The Railway Detective did keep me interested enough to finish it though and I really do like the idea of a mystery series focusing on trains and railways.  I’ll probably try one or two more books in the series.  A lot of times a series improves with each new book and hopefully this one will too!  If you’ve read The Railway Detective, I’d love to know what you thought about it!

This Edition: Paperback published by Allison and Busby (2005)

Other books in The Railway Detective series: The Excursion Train, The Railway Viaduct, The Iron Horse, Murder On The Brighton Express, The Silver Locomotive Mystery, Railway To The Grave, Blood On The Line, The Stationmaster’s Farewell, Peril On The Royal Train, A Ticket To Oblivion, Inspector Colbeck’s Casebook, Timetable Of Death

Coming Soon: Stop The Presses!

Rex Stout is my favorite mystery author and I love his Nero Wolfe series.  So I was a little hesitant the first time I picked up a Nero Wolfe book written by Robert Goldsborough.  There was nothing to worry about!  I’ve really enjoyed his additions to the series.  After receiving permission from the estate of Rex Stout, Goldsborough published seven Nero Wolfe books in the 80s & 90s.  He then took a break from the Wolfe books to focus on his own series featuring Steve Malek.

He turned his attention back to Nero Wolfe with the publication of Archie Meets Nero Wolfe in 2012 (my favorite of his books so far!) and has followed it up with three more books, including the one being released next week.

Stop The PressesStop The Presses! will be released on March 8th.  Here’s what it is about:

Nero Wolfe and Archie Goodwin are tasked with protecting the most hated columnist in New York City.
There are few people Nero Wolfe respects, and Lon Cohen of the New York Gazette is one of them. So when Cohen asks for a favor, the famously brilliant—and notoriously lazy—detective is inclined to listen. According to Cohen, someone wants to kill the Gazette’s gossip columnist, Cameron Clay. Death threats are a regular hazard for Clay, who’s hurled insults and accusations at every bold-faced name in the five boroughs. But the latest threats have carried a more sinister tone.

The columnist has narrowed his potential killers down to five people: an egomaniacal developer, a disgraced cop, a corrupt councilman, a sleazy lawyer, and his ex-wife. But when Clay turns up dead, the cops deem it a suicide. The bigwigs at the Gazette don’t agree, so they retain Wolfe and his indefatigable assistant, Archie Goodwin, to figure out which of the suspects had the mettle to pull the trigger.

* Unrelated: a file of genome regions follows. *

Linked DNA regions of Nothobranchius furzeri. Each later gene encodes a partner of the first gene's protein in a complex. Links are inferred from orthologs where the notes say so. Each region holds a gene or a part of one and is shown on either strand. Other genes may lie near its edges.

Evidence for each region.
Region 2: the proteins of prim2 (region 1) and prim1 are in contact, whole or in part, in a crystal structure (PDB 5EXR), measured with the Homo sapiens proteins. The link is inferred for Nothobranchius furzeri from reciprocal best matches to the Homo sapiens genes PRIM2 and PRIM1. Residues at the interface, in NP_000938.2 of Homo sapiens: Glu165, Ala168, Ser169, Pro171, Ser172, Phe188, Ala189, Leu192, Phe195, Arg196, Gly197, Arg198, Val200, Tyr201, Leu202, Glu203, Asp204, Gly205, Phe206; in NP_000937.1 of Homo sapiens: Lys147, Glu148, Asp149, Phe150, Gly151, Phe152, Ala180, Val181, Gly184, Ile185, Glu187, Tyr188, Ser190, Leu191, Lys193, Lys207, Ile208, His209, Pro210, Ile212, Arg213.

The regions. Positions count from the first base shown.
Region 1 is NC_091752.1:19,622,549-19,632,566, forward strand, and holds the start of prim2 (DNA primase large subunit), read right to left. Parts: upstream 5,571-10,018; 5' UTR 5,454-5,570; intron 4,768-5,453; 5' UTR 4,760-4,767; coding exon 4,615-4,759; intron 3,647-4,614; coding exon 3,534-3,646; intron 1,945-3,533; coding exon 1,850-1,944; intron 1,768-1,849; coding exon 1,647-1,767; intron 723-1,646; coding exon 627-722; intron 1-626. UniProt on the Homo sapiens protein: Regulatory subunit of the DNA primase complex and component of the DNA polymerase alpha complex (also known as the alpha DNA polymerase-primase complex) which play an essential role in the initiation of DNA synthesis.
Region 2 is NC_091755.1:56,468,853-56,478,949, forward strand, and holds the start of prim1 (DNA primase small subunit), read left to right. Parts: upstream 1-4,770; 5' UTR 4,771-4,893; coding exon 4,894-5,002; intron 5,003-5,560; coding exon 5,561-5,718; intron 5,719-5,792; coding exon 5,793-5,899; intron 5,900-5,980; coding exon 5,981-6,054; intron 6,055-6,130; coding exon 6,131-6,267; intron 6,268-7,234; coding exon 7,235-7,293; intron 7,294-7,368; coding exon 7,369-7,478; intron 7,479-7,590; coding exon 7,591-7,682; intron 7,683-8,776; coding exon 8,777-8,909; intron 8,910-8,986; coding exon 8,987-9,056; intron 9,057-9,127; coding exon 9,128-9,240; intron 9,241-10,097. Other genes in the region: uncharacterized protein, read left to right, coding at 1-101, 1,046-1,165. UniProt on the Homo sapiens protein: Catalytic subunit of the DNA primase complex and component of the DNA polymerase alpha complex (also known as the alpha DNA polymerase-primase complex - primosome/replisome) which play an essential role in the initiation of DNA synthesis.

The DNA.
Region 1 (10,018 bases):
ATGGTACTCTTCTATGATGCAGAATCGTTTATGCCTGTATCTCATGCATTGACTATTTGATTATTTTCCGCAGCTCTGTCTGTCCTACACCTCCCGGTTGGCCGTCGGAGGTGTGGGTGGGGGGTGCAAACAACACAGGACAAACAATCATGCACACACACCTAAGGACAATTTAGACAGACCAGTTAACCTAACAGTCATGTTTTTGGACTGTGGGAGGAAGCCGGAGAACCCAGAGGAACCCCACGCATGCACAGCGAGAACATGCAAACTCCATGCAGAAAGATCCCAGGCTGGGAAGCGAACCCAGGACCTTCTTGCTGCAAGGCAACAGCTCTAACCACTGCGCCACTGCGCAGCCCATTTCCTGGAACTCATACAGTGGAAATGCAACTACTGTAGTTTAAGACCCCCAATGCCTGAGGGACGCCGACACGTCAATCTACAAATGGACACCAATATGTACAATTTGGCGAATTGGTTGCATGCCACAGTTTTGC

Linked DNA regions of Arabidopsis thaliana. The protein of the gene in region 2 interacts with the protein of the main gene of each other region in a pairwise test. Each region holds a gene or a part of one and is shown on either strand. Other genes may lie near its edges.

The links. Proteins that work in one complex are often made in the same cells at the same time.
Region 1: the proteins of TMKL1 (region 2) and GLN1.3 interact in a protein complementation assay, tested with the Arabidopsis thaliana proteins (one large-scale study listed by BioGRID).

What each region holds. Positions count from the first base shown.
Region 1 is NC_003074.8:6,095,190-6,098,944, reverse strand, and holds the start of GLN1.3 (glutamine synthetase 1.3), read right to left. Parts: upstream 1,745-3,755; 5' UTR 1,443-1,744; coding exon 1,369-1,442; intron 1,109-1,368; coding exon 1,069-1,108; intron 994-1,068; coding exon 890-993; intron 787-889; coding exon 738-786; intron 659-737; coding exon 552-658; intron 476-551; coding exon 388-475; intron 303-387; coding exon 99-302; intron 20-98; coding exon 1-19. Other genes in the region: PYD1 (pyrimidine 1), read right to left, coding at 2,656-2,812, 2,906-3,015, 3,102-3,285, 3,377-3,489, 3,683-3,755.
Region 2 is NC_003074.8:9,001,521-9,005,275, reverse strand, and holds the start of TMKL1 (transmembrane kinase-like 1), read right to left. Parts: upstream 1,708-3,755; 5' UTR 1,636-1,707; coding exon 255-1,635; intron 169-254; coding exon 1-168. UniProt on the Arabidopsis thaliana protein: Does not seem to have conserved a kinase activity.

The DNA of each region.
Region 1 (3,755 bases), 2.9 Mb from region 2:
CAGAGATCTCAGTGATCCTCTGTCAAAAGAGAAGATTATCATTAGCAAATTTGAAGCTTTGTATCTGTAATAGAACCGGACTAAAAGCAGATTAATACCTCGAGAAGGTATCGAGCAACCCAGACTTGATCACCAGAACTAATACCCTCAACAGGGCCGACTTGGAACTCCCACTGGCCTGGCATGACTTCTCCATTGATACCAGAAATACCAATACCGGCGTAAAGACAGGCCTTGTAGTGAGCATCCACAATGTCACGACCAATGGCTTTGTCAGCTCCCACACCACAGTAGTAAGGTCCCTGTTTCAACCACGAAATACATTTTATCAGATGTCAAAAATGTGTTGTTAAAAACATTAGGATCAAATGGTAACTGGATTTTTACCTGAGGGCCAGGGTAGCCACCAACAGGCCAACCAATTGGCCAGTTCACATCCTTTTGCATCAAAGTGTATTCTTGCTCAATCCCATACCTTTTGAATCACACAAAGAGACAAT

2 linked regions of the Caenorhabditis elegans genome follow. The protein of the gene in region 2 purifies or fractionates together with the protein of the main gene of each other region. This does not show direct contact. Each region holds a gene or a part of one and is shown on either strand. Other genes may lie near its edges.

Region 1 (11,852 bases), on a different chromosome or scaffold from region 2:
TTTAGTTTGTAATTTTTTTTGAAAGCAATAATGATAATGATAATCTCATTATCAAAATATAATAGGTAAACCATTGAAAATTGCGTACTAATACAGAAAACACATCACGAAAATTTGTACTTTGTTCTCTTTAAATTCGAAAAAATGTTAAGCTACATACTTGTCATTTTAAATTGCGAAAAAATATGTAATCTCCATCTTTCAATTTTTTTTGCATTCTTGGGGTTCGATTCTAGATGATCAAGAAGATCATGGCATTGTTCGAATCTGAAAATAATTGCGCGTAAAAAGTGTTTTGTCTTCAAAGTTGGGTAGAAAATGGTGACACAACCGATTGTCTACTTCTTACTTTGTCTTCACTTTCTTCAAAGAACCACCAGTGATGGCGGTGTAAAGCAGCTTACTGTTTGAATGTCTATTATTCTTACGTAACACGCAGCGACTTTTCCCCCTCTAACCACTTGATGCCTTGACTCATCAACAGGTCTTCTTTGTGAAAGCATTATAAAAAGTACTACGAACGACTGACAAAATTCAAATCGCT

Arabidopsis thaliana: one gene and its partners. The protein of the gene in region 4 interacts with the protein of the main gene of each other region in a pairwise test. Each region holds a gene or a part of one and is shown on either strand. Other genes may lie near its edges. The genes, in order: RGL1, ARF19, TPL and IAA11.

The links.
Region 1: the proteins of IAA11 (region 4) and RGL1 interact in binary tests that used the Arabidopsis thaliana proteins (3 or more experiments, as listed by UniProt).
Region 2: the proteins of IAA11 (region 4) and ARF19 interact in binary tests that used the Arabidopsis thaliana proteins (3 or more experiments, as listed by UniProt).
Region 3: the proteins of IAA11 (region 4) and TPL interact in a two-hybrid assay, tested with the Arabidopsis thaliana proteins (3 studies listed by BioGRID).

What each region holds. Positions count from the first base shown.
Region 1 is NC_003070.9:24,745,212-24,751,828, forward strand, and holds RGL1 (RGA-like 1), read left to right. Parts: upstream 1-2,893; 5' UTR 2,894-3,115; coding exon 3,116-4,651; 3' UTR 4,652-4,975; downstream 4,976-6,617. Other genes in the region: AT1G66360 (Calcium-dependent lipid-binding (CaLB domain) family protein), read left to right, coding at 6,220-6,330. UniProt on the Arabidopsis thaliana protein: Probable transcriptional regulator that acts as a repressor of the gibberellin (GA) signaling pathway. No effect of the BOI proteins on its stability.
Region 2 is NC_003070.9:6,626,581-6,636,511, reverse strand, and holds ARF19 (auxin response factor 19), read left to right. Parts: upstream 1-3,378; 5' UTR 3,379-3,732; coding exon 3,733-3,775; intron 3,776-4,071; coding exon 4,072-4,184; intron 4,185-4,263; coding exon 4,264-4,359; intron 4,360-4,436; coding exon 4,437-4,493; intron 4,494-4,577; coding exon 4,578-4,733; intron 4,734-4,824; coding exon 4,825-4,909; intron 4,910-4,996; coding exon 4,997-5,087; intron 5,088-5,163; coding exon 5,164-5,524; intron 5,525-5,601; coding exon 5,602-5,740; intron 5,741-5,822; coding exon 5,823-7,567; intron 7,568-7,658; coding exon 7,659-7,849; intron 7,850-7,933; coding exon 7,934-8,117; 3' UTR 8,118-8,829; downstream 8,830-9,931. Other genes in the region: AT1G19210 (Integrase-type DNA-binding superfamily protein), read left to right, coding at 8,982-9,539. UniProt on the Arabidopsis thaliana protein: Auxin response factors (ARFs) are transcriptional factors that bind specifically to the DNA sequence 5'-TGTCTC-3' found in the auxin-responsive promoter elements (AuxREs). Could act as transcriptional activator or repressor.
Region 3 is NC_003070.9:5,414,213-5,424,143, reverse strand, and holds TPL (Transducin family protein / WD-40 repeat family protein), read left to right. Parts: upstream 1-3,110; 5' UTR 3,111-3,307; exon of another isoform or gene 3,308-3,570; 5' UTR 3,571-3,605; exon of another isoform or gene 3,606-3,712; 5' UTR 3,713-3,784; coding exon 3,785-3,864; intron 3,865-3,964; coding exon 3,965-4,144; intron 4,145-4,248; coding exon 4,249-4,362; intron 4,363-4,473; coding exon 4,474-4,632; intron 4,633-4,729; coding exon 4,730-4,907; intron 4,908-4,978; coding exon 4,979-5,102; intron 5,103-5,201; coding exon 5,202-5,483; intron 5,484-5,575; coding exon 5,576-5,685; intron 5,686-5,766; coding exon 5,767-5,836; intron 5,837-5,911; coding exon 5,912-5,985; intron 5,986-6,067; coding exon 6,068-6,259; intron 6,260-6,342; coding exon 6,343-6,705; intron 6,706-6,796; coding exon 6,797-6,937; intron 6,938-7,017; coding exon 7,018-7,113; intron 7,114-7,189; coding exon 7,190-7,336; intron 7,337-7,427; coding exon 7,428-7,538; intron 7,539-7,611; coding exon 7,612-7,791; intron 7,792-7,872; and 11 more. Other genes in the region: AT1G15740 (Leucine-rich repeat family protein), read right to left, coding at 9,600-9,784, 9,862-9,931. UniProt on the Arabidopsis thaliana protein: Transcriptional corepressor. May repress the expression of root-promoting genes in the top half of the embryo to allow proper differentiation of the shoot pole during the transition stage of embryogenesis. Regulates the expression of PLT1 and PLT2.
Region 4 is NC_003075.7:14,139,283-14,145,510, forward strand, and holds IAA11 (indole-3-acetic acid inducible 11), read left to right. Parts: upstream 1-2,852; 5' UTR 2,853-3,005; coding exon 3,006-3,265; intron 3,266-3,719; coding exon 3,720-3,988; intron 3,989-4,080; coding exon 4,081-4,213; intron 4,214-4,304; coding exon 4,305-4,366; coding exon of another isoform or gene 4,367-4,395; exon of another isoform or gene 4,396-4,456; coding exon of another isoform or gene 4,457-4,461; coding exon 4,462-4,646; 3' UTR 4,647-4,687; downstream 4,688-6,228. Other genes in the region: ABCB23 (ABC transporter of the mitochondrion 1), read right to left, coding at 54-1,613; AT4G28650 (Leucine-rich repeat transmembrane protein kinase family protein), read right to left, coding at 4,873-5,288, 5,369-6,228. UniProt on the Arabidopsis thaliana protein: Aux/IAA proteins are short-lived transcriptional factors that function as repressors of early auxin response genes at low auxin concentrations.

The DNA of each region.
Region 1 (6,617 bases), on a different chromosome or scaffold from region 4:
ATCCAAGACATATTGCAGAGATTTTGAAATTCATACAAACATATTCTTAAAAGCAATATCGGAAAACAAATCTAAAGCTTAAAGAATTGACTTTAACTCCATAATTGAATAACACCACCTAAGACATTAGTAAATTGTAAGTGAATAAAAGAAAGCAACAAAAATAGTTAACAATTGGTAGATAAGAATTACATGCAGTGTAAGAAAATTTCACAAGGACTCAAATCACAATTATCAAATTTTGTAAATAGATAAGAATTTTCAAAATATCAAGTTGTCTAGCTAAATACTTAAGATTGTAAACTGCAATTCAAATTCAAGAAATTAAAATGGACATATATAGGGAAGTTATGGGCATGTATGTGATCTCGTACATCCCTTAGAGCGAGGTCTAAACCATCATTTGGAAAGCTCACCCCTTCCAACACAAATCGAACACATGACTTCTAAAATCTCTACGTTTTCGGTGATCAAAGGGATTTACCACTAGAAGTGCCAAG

Other Nero Wolfe books by Robert Goldsborough: Murder In E Minor, Death On A Deadline, The Bloodied Ivy, The Last Coincidence, Fade To Black, Silver Spire, The Missing Chapter, Archie Meets Nero Wolfe, Murder In The Ball Park, Archie In The Crosshairs


Coming Soon: Home By Nightfall

I’ll read just about anything if it looks interesting to me but I’d have to say that my favorite genre is mystery. Like I mentioned before, I’m always on the lookout for a new mystery series and years ago when I read the first book in the Charles Lenox series I knew I had found a good one. It usually only takes me a day or two to read each book, which makes the wait for the next one seem extra long. But now it’s not too far away!  Home By Nightfall by Charles Finch is due to be released on November 10th!

home by nightfall

Here is the description of the book from Amazon: It’s London in 1876, and the whole city is abuzz with the enigmatic disappearance of a famous foreign pianist. Lenox has an eye on the matter – as a partner in a now-thriving detective agency, he’s a natural choice to investigate. Just when he’s tempted to turn his focus to it entirely, however, his grieving brother asks him to come down to Sussex, and Lenox leaves the metropolis behind for the quieter country life of his boyhood. Or so he thinks. In fact, something strange is afoot in Markethouse: small thefts, books, blankets, animals, and more alarmingly a break-in at the house of a local insurance agent. As he and his brother to investigate this small accumulation of mysteries, Lenox realizes that something very strange and serious indeed may be happening, more than just local mischief. Soon, he’s racing to solve two cases at once, one in London and one in the country, before either turns deadly. Blending Charles Finch’s trademark wit, elegance, and depth of research, this new mystery, equal parts Jane Austen and Charles Dickens, may be the finest in the series.

Other Books In The Series: A Beautiful Blue Death, The September Society, The Fleet Street Murders, A Stranger In Mayfair, A Burial At Sea, A Death In The Small Hours, An Old Betrayal, The Laws Of Murder